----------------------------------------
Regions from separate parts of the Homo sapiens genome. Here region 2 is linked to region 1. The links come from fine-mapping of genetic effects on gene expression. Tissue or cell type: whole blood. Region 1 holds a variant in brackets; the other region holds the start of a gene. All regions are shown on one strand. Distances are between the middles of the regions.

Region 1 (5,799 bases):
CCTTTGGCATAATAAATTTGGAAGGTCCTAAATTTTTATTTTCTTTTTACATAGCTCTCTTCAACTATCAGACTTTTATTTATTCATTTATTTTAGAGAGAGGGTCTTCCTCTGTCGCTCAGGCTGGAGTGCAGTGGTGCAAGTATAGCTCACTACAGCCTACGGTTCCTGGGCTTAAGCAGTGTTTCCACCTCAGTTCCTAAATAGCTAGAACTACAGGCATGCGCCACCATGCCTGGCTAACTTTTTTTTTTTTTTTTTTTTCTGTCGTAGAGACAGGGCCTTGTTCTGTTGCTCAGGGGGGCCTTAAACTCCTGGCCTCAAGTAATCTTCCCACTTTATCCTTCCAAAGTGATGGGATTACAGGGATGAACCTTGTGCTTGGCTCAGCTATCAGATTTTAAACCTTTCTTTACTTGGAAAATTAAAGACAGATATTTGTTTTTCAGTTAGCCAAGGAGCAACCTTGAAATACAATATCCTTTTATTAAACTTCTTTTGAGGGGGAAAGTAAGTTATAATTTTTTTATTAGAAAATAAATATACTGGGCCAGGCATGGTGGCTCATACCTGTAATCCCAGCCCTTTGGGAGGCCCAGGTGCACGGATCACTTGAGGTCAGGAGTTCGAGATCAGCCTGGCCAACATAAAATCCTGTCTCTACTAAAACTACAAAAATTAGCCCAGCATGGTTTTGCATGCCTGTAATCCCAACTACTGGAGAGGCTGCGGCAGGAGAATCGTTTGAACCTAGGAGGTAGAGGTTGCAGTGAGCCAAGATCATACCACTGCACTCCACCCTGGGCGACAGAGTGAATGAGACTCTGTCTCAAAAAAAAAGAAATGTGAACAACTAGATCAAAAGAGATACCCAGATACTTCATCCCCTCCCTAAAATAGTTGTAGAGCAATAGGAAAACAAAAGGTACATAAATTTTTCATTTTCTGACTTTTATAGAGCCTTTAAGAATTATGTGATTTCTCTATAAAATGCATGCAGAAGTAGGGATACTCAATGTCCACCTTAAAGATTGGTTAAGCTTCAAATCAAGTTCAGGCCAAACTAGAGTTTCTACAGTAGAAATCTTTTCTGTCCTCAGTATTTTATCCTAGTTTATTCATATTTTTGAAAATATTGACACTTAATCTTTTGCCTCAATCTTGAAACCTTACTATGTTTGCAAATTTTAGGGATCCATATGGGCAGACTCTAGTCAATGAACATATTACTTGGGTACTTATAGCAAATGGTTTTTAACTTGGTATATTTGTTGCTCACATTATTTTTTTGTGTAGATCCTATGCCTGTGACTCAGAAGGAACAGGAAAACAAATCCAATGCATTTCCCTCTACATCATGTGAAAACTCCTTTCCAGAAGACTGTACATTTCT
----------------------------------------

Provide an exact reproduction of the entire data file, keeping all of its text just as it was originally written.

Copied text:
Regions from separate parts of the Homo sapiens genome. Here region 2 is linked to region 1. The links come from fine-mapping of genetic effects on gene expression. Tissue or cell type: whole blood. Region 1 holds a variant in brackets; the other region holds the start of a gene. All regions are shown on one strand. Distances are between the middles of the regions.

Region 1 (5,799 bases):
CCTTTGGCATAATAAATTTGGAAGGTCCTAAATTTTTATTTTCTTTTTACATAGCTCTCTTCAACTATCAGACTTTTATTTATTCATTTATTTTAGAGAGAGGGTCTTCCTCTGTCGCTCAGGCTGGAGTGCAGTGGTGCAAGTATAGCTCACTACAGCCTACGGTTCCTGGGCTTAAGCAGTGTTTCCACCTCAGTTCCTAAATAGCTAGAACTACAGGCATGCGCCACCATGCCTGGCTAACTTTTTTTTTTTTTTTTTTTTCTGTCGTAGAGACAGGGCCTTGTTCTGTTGCTCAGGGGGGCCTTAAACTCCTGGCCTCAAGTAATCTTCCCACTTTATCCTTCCAAAGTGATGGGATTACAGGGATGAACCTTGTGCTTGGCTCAGCTATCAGATTTTAAACCTTTCTTTACTTGGAAAATTAAAGACAGATATTTGTTTTTCAGTTAGCCAAGGAGCAACCTTGAAATACAATATCCTTTTATTAAACTTCTTTTGAGGGGGAAAGTAAGTTATAATTTTTTTATTAGAAAATAAATATACTGGGCCAGGCATGGTGGCTCATACCTGTAATCCCAGCCCTTTGGGAGGCCCAGGTGCACGGATCACTTGAGGTCAGGAGTTCGAGATCAGCCTGGCCAACATAAAATCCTGTCTCTACTAAAACTACAAAAATTAGCCCAGCATGGTTTTGCATGCCTGTAATCCCAACTACTGGAGAGGCTGCGGCAGGAGAATCGTTTGAACCTAGGAGGTAGAGGTTGCAGTGAGCCAAGATCATACCACTGCACTCCACCCTGGGCGACAGAGTGAATGAGACTCTGTCTCAAAAAAAAAGAAATGTGAACAACTAGATCAAAAGAGATACCCAGATACTTCATCCCCTCCCTAAAATAGTTGTAGAGCAATAGGAAAACAAAAGGTACATAAATTTTTCATTTTCTGACTTTTATAGAGCCTTTAAGAATTATGTGATTTCTCTATAAAATGCATGCAGAAGTAGGGATACTCAATGTCCACCTTAAAGATTGGTTAAGCTTCAAATCAAGTTCAGGCCAAACTAGAGTTTCTACAGTAGAAATCTTTTCTGTCCTCAGTATTTTATCCTAGTTTATTCATATTTTTGAAAATATTGACACTTAATCTTTTGCCTCAATCTTGAAACCTTACTATGTTTGCAAATTTTAGGGATCCATATGGGCAGACTCTAGTCAATGAACATATTACTTGGGTACTTATAGCAAATGGTTTTTAACTTGGTATATTTGTTGCTCACATTATTTTTTTGTGTAGATCCTATGCCTGTGACTCAGAAGGAACAGGAAAACAAATCCAATGCATTTCCCTCTACATCATGTGAAAACTCCTTTCCAGAAGACTGTACATTTCT